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Introducing Hybrid

Hybrid technology since 1969

Hybrid technology since 1969: Way back in 1969, Toyota started developing Hybrid technology. We went into production in 1997 and have been leading the way ever since.

Key milestones to note

In our Hybrid history include the launch of the Toyota century in 1975, one of the first gas turbine Hybrids, and more recently the Auris Touring Sports in 2013, the World’s first compact estate Hybrid.

6 Million Toyota Hybrids on the road

This year, there are 6 million of our Hybrids on the road – that’s 80% of all the Hybrids sold worldwide. And as the biggest producer of this innovative technology, we don’t intend to stop there. By 2020, 50% of all Toyotas will be Hybrid.

Here and now... 1975: Toyota Century, first petrol turbine Hybrid 2013: Auris Touring Sports, first compact estate Hybrid
Hybrid Synergy Drive

Hybrid Synergy Drive is a full Hybrid - no half measures. It is the most dynamic and efficient Hybrid offering excellent driving performance and outstanding efficiency by combining two power sources - a 1.8 litre petrol engine and 2 electric motors. As a full Hybrid it is capable of operating in petrol or electric modes alone, as well as a combination of both.

Power Split Device (PSD) and Electronically Controlled CVT (E-CVT)

The core of an HSD powertrain is its Power Split Device. For the driver, this system provides a transmission that feels mostly like a CVT. The engine remains always at the most fuel-efficient rpm for the required power, like in a real CVT. That is also where the comparison ends. In HSD, the Power Split Device masters the flow of power from the engine and electric motor to the wheels and generator. Its real strength is its ability to direct power flows in many directions:

  • Electric motor -> wheels (EV) 
  • Electric motor + Atkinson engine -> wheels (Full acceleration) 
  • Atkinson engine -> wheels & generator (Drive and battery charge) 
  • Electric motor + Atkinson engine -> wheels & generator (most normal driving conditions) 
  • Electric motor -> wheels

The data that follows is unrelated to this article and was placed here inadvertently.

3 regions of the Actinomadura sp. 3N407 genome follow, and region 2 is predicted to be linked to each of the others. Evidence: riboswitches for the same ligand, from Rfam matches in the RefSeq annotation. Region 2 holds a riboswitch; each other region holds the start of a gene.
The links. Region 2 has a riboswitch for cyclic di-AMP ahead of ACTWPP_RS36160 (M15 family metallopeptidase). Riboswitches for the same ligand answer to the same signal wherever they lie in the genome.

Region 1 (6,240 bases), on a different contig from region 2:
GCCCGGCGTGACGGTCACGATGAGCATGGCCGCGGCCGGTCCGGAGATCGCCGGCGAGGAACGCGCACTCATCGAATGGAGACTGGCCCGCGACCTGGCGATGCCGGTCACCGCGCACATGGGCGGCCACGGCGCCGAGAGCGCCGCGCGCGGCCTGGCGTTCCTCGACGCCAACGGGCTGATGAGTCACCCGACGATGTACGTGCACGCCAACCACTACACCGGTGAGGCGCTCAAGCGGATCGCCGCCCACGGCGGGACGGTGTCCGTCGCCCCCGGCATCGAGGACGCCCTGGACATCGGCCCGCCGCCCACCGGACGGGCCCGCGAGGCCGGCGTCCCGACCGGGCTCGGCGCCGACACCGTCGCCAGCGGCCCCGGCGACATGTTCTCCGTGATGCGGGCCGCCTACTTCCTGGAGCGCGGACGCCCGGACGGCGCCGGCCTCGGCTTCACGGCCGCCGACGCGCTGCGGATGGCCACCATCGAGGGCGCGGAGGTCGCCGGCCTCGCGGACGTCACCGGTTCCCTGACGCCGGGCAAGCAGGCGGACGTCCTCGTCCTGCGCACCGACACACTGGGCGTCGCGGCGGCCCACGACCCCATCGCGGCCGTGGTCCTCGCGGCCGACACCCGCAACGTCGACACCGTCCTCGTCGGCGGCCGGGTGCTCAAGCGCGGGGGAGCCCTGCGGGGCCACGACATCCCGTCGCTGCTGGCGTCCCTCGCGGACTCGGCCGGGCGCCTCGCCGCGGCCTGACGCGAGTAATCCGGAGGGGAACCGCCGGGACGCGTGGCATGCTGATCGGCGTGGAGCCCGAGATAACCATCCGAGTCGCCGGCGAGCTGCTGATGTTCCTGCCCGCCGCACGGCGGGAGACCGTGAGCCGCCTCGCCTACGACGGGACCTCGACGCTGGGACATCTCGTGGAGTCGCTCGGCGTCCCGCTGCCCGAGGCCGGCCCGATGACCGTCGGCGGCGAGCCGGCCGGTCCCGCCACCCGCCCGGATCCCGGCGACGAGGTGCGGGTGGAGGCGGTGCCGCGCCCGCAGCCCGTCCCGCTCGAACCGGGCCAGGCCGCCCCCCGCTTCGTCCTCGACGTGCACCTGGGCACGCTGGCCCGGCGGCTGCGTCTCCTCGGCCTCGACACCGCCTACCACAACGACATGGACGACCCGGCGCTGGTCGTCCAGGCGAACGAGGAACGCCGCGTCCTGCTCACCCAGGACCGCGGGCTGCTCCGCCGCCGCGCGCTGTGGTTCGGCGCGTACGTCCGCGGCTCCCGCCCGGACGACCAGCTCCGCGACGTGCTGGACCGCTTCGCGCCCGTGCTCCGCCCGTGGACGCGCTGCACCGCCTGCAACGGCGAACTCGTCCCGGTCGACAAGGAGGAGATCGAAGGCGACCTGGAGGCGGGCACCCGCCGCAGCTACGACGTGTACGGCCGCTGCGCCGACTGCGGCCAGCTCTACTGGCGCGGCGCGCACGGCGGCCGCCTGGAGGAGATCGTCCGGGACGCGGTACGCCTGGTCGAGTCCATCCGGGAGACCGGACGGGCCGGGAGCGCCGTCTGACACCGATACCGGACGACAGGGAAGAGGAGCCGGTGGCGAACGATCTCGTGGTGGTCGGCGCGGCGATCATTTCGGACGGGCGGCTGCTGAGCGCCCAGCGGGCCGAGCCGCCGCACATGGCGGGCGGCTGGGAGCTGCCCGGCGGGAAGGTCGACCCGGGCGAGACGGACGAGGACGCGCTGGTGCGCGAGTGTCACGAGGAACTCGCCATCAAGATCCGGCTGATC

• Generator -> starting the Atkinson engine 
  • Wheels -> electric motor (braking, coasting, battery recharge) 
  • Wheels -> electric motor + Atkinson engine (B-mode)

This will induce engine braking, to be used on long down hills. Through this intelligent power flow management it is effectively the Power Split Device that makes the series: series/parallel full hybrid HSD possible.

HSD Components Electronic Control Unit (ECU)

The ECU could be said to be the Hybrid system’s brain. It constantly monitors and controls the petrol engine, generator, electric motors and battery. It receives braking data from the car’s control network and reads driver intentions from the accelerator and gear shift position.

1 - Nickel Metal Hydride Battery
  • This battery provides the world’s top input/output to weight ratio.
  • It is lightweight and has a long life. The system maintains the battery charge at a constant level, avoiding excessive battery draining/ recharging. 
  • It does not require recharging from an outside power source.
  • Proven track record and reliable.
2 - Petrol Engine
  • An energy-efficient, 1.8 litre petrol unit that works on the Atkinson cycle rather than the Otto cycle of almost every other petrol engine in present day use.
  • Maximum power output: 73 kW (99 hp) @ 5,200 rpm.
  • Maximum torque: 142 Nm @ 4,000 rpm.
3 - Electric Motor (Parallel function)
  • This synchronous AC motor propels the car alone and in combination with the petrol engine when required.
  • Maximum output: 60 kW (80 hp) @ 1200 - 1540 rpm.
  • Maximum torque: 207 Nm @ 0 - 1200 rpm.
4 - Starter/Generator (Series function)
  • At its most fuel efficient operating conditions, the Atkinson engine may be producing more energy than required. This energy can be stored by the generator in the battery for later use. 
  • Acts as a starter motor and as a generator to recharge the battery.
  • Its high speed axial rotation has made it possible to produce substantial electrical power while the car is running in the mid-speed range.
5 - Regenerative Braking System

Re-uses the kinetic energy to generate electricity rather than dispersing it as heat as in a conventional braking system.For instance, in stop-start city traffic the system uses regenerative braking with the wheels effectively driving the electric motor in generator mode.

6 - Power Control Unit
  • The inverter converts DC supplied by the battery to AC to turn the electric motor. Conversely, it converts AC generated by the electric motor and the generator into DC to recharge the battery.
  • The voltage-boosting converter increases the normal 201 Volt DC supply voltage to a maximum of 650 Volt to feed the electric motors and the generator as required. 
  • The DC/DC converter steps down the high voltage from the HSD battery to the normal 12 volts used by ancillary systems and electronic devices.
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